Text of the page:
Things are slowly improving on the prairie…
After a morning when there were no photos to be had, at least not by me, because I’ve seen professional workshop photographers claim that you can successfully shoot landscapes in ANY weather, sigh…, I headed out for a short evening drive.
We’re getting into that wonderful time of year when there’s enough moisture in the area that can make for great evening clouds, morning fog and beautiful afternoon storms. I hope that by weeks end we’ll be into full swing and the photos and blog posts will become more regular.
Before I head out I usually check the local weather radar to see what if anything is headed this way. The AMA or Alberta Motor Association operates a series of highway web cams that I frequently watch to see what the weather and not the roads look like. Thank you AMA. Can you put a couple of cameras on Highway 11, aka the David Thomson Highway from Rocky Mountain House to Saskatchewan River Crossing in Banff? Pretty please. Environment Canada’s radar station at Carvel has been down for a few days so I couldn’t see what weather systems might be headed my way. The highway cams alternately showed clear skies and cloudy skies west of me.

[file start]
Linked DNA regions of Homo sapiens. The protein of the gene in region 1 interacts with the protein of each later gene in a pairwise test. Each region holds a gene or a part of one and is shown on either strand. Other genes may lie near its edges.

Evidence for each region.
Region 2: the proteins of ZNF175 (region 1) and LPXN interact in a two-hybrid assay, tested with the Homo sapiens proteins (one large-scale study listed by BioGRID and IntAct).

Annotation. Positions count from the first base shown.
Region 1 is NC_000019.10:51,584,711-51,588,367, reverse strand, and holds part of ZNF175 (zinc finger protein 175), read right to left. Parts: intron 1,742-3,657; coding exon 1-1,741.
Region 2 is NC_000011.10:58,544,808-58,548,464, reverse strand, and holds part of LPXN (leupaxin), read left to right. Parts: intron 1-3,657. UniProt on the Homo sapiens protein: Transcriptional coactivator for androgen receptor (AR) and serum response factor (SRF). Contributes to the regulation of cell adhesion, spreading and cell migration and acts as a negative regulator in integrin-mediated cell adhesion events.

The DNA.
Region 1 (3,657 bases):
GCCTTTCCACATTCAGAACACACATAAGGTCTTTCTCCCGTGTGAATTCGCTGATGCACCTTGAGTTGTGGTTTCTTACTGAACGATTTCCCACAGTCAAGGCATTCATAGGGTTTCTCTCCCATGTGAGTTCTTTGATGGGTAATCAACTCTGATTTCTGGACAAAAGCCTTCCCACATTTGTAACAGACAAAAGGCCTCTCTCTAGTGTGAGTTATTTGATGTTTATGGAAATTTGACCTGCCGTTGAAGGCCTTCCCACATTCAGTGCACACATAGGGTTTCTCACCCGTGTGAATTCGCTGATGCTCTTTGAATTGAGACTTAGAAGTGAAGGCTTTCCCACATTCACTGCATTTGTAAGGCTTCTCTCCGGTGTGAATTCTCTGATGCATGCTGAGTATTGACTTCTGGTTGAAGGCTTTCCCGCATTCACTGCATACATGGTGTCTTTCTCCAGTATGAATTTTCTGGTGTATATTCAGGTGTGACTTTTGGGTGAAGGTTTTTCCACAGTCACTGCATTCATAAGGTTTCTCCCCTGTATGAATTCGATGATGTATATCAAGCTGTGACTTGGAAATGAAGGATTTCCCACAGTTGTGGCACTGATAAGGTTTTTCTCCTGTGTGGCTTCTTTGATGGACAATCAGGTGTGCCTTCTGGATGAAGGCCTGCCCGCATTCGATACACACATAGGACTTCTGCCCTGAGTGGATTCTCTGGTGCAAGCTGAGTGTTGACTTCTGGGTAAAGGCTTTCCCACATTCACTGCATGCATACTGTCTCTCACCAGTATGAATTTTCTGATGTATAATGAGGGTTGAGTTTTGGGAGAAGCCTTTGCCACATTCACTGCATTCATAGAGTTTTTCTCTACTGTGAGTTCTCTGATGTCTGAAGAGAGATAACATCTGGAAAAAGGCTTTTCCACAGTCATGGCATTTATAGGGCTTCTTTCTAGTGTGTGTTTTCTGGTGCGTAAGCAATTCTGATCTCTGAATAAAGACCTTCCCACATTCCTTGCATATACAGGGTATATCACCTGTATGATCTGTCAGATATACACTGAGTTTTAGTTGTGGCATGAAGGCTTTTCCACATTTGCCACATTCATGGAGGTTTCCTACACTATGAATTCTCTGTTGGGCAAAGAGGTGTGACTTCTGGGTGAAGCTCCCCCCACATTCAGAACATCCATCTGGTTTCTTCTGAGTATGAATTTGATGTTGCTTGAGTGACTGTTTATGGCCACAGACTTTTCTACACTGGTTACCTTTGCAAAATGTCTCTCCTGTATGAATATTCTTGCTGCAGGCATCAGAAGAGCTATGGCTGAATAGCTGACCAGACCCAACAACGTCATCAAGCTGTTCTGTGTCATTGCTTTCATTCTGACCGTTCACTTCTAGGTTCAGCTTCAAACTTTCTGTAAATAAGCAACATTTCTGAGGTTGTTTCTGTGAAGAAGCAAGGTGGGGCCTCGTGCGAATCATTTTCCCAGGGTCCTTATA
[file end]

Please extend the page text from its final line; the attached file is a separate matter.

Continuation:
More out of frustration of having not gotten anything in the morning, I went for a short drive north of Edmonton. The clouds were looking heavy overhead but it looked clear near the western horizon. It might be perfect I thought. When the sun sets, if there is just enough clearing on the horizon the sun will light up the bottoms of the clouds and it can make for a spectacular sky.
That was not to be. As the sun set, the horizon glowed for a few minutes while I was looking for a suitable foreground to shoot. Nothing special but I know that things are only going to improve.
I rattled off a variety of shots as the sky quickly darkened and then it was back into the vehicle and off to bed. From 3:45 a.m. to 11:00 p.m. makes for a long day but not when you’re doing what you love to do.